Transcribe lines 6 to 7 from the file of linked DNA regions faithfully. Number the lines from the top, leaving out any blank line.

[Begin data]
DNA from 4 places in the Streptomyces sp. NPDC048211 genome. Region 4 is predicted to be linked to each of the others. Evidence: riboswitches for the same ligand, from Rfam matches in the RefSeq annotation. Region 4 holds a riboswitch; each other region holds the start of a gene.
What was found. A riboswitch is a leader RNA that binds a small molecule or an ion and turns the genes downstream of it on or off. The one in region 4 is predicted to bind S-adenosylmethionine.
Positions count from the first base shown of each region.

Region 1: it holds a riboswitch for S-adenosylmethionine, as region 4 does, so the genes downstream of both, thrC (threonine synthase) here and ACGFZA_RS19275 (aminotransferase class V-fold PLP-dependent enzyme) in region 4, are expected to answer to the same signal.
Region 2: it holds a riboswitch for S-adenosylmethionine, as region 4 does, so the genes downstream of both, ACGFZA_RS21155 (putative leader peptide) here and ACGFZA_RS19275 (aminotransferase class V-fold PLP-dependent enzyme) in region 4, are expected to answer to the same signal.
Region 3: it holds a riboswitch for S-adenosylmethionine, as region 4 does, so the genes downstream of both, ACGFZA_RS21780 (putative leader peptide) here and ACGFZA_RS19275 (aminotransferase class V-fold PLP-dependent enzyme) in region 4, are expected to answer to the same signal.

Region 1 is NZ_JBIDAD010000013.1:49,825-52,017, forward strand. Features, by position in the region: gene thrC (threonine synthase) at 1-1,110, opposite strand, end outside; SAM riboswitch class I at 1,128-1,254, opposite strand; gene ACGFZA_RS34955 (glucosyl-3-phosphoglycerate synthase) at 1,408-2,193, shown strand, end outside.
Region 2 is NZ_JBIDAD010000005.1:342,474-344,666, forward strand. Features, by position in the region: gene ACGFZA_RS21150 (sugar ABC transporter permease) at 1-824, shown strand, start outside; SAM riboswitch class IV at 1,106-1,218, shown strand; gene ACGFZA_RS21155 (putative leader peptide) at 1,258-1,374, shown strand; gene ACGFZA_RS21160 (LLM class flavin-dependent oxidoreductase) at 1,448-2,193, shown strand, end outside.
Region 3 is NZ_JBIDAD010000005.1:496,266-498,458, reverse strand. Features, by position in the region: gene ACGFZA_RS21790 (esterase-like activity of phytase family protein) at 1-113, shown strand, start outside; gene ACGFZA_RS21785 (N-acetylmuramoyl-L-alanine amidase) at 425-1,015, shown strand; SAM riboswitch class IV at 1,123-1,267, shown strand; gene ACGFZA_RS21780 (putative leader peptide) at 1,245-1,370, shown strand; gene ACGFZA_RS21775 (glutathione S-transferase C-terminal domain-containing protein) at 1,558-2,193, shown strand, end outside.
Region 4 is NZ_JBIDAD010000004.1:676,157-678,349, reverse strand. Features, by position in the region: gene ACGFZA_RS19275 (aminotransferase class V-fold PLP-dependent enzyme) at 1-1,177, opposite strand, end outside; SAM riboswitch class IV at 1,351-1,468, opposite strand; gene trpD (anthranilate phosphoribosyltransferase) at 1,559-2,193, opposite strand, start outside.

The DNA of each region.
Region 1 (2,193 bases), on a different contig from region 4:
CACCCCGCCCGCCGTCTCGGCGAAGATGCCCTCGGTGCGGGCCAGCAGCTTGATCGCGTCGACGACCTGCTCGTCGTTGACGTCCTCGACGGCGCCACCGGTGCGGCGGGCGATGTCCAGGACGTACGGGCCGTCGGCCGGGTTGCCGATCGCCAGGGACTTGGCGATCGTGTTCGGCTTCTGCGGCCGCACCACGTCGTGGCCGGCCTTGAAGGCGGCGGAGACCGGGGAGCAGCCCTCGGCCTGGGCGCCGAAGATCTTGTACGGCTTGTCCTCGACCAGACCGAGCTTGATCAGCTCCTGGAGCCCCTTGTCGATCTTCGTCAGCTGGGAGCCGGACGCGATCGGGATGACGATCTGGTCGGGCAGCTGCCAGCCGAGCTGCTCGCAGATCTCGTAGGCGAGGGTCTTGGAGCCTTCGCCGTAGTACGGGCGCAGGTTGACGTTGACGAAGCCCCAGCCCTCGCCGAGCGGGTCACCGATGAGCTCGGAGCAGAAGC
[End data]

Region 3: it holds a riboswitch for S-adenosylmethionine, as region 4 does, so the genes downstream of both, ACGFZA_RS21780 (putative leader peptide) here and ACGFZA_RS19275 (aminotransferase class V-fold PLP-dependent enzyme) in region 4, are expected to answer to the same signal.

Region 1 is NZ_JBIDAD010000013.1:49,825-52,017, forward strand. Features, by position in the region: gene thrC (threonine synthase) at 1-1,110, opposite strand, end outside; SAM riboswitch class I at 1,128-1,254, opposite strand; gene ACGFZA_RS34955 (glucosyl-3-phosphoglycerate synthase) at 1,408-2,193, shown strand, end outside.